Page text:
Stanford University Residential Computing

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NetRestoring Macs

The NetRestore process on a Mac is akin to the ghosting process on a PC. When you NetRestore a Mac you completely erase the existing operating system and download a fresh image from our server. We use NetRestore to deliver new images to machines that have never been imaged before, but you'll rarely need to NetRestore machines for routine maintenance purposes. Most of the time you can simply Radmind a Mac to fix minor issues.

If you do decide a NetRestore is in order, you have two options for how to image the machine. You can wipe only the System partition, leaving Temporary Storage untouched, or you can wipe the entire hard drive and reformat both the System and Temporary Storage partitions. If you're imaging a machine that was just installed, or upgrading a machine to a new image, you'll want to wipe the entire hard drive as this will automatically size the two partitions appropriately and set correct permissions on Temporary Storage. If it's the middle of the quarter and you're fixing a machine that might have valuable user data on its storage partition, you'll want to NetRestore only the System partition.

Basic Instructions

Step one is to make sure the machine in question is given the correct Radmind image by the server. If you're fixing a machine that's already on the right image but has been misbehaving, this is already taken care of. If you're upgrading a machine from an old image to a new one, you may have to contact someone in the Rescomp office to update the central Radmind configuration file. (Email imaging at rescomp.)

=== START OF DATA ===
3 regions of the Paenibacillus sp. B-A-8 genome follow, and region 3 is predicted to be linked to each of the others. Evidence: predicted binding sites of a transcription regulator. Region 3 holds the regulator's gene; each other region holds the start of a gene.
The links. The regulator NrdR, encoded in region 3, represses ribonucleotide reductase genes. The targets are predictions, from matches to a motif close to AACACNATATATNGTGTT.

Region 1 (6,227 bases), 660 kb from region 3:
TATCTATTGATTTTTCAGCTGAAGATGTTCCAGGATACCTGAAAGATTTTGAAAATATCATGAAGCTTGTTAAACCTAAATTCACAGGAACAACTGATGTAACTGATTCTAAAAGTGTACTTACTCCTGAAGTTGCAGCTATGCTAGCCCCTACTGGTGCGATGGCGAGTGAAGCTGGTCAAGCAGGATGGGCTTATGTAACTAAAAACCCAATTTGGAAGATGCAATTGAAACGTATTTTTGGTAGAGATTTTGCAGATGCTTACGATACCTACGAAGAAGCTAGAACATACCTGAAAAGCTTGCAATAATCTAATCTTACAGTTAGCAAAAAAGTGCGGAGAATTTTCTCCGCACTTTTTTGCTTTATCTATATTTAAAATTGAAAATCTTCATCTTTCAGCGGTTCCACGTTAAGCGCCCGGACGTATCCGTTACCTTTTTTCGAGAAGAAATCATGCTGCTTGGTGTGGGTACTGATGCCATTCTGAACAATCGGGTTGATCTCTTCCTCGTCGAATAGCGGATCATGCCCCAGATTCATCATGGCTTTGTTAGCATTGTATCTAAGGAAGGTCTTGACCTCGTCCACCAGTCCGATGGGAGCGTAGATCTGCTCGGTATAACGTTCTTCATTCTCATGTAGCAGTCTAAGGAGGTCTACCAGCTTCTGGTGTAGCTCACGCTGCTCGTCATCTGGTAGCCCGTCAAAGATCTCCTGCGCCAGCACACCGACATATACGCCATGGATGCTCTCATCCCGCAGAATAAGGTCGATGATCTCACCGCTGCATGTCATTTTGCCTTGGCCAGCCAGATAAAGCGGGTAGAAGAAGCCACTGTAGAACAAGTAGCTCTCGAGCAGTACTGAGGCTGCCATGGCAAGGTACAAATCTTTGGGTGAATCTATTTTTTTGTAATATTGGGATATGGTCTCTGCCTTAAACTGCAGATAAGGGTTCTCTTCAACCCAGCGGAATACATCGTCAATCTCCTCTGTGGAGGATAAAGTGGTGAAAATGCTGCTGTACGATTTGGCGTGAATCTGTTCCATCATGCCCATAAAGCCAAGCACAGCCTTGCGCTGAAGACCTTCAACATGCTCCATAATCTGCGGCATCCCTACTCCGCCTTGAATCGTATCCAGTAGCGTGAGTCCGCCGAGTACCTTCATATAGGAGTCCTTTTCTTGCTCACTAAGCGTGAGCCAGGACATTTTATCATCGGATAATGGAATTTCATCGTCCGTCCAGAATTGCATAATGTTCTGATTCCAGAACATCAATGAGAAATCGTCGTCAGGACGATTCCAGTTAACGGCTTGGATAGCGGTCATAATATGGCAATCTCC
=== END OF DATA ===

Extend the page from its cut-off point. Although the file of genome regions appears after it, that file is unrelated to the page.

Step two is to make sure the machine is connected via a good ethernet cable to a hot jack. This is extremely important, as a flaky network connection manifests itself in all sorts of confusing errors when trying to NetRestore.

How you proceed with the step three depends on whether the machine in question is on a recent image or not. If the machine currently has the 2005-2006 Panther image (or a later one), you can log into the machine as tech and double-click the NetRestore This Mac applet on the desktop. Click Yes to agree to the warning message, and you will be asked whether to restore just the System partition or to reformat the internal disk. If you want to reformat the entire disk, you can choose whether to format to cluster machine, multimedia studio, or ResEd machine specs. After your selection you will be prompted for the tech user's password again. Enter it, click OK, and the machine should reboot and start the NetRestore process automatically. When finished NetRestoring the machine will reboot again and run Radmind. After its third automatic reboot the machine should be ready for users.

If the machine is not on a recent image, you'll have to download the NetRestore This Mac applet from the server before you can run it. Log in to the machine using the tech account if it exists. (You need to be logged in with an account that has administrative privileges to run NetRestore.) After logging in, make sure Finder is the active application and kit Command-K. In the dialog box that appears, enter "afp://" for Server Address and click Connect. Log in to ResXserve as tech using the current tech password. Select the Clusters and Imaging share and click OK. Copy the NetRestore This Mac applet to the Desktop, then run it according to the instructions above.